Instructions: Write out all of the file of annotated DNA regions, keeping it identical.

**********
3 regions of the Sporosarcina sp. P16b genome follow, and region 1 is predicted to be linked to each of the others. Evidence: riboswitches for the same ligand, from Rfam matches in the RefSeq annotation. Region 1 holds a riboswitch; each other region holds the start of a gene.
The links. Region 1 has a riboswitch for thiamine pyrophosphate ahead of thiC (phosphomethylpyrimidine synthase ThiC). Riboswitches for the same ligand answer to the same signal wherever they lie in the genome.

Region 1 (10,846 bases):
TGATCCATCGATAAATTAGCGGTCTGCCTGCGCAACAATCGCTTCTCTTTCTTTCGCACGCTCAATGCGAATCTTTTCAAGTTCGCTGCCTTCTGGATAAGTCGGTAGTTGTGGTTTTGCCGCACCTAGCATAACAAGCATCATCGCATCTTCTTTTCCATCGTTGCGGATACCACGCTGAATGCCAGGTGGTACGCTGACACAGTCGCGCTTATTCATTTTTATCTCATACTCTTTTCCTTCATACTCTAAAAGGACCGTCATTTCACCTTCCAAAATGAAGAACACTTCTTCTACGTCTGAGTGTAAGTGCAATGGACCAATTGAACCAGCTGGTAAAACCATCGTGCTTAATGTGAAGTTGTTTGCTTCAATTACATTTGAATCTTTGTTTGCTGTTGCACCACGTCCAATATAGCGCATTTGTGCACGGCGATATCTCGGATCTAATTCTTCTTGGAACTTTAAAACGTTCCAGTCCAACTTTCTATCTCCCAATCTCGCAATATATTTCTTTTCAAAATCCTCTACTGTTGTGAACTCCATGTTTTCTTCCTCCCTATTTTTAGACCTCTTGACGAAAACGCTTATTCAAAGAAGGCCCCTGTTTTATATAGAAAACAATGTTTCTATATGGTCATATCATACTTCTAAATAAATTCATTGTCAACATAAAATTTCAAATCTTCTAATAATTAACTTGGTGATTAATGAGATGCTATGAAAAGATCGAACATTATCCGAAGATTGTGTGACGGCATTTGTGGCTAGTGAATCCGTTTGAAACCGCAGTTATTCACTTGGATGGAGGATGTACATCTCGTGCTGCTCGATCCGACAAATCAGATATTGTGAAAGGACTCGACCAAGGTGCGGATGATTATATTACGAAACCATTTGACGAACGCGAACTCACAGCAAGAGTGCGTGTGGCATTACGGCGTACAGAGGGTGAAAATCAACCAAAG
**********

3 regions of the Sporosarcina sp. P16b genome follow, and region 1 is predicted to be linked to each of the others. Evidence: riboswitches for the same ligand, from Rfam matches in the RefSeq annotation. Region 1 holds a riboswitch; each other region holds the start of a gene.
The links. Region 1 has a riboswitch for thiamine pyrophosphate ahead of thiC (phosphomethylpyrimidine synthase ThiC). Riboswitches for the same ligand answer to the same signal wherever they lie in the genome.

Region 1 (10,846 bases):
TGATCCATCGATAAATTAGCGGTCTGCCTGCGCAACAATCGCTTCTCTTTCTTTCGCACGCTCAATGCGAATCTTTTCAAGTTCGCTGCCTTCTGGATAAGTCGGTAGTTGTGGTTTTGCCGCACCTAGCATAACAAGCATCATCGCATCTTCTTTTCCATCGTTGCGGATACCACGCTGAATGCCAGGTGGTACGCTGACACAGTCGCGCTTATTCATTTTTATCTCATACTCTTTTCCTTCATACTCTAAAAGGACCGTCATTTCACCTTCCAAAATGAAGAACACTTCTTCTACGTCTGAGTGTAAGTGCAATGGACCAATTGAACCAGCTGGTAAAACCATCGTGCTTAATGTGAAGTTGTTTGCTTCAATTACATTTGAATCTTTGTTTGCTGTTGCACCACGTCCAATATAGCGCATTTGTGCACGGCGATATCTCGGATCTAATTCTTCTTGGAACTTTAAAACGTTCCAGTCCAACTTTCTATCTCCCAATCTCGCAATATATTTCTTTTCAAAATCCTCTACTGTTGTGAACTCCATGTTTTCTTCCTCCCTATTTTTAGACCTCTTGACGAAAACGCTTATTCAAAGAAGGCCCCTGTTTTATATAGAAAACAATGTTTCTATATGGTCATATCATACTTCTAAATAAATTCATTGTCAACATAAAATTTCAAATCTTCTAATAATTAACTTGGTGATTAATGAGATGCTATGAAAAGATCGAACATTATCCGAAGATTGTGTGACGGCATTTGTGGCTAGTGAATCCGTTTGAAACCGCAGTTATTCACTTGGATGGAGGATGTACATCTCGTGCTGCTCGATCCGACAAATCAGATATTGTGAAAGGACTCGACCAAGGTGCGGATGATTATATTACGAAACCATTTGACGAACGCGAACTCACAGCAAGAGTGCGTGTGGCATTACGGCGTACAGAGGGTGAAAATCAACCAAAG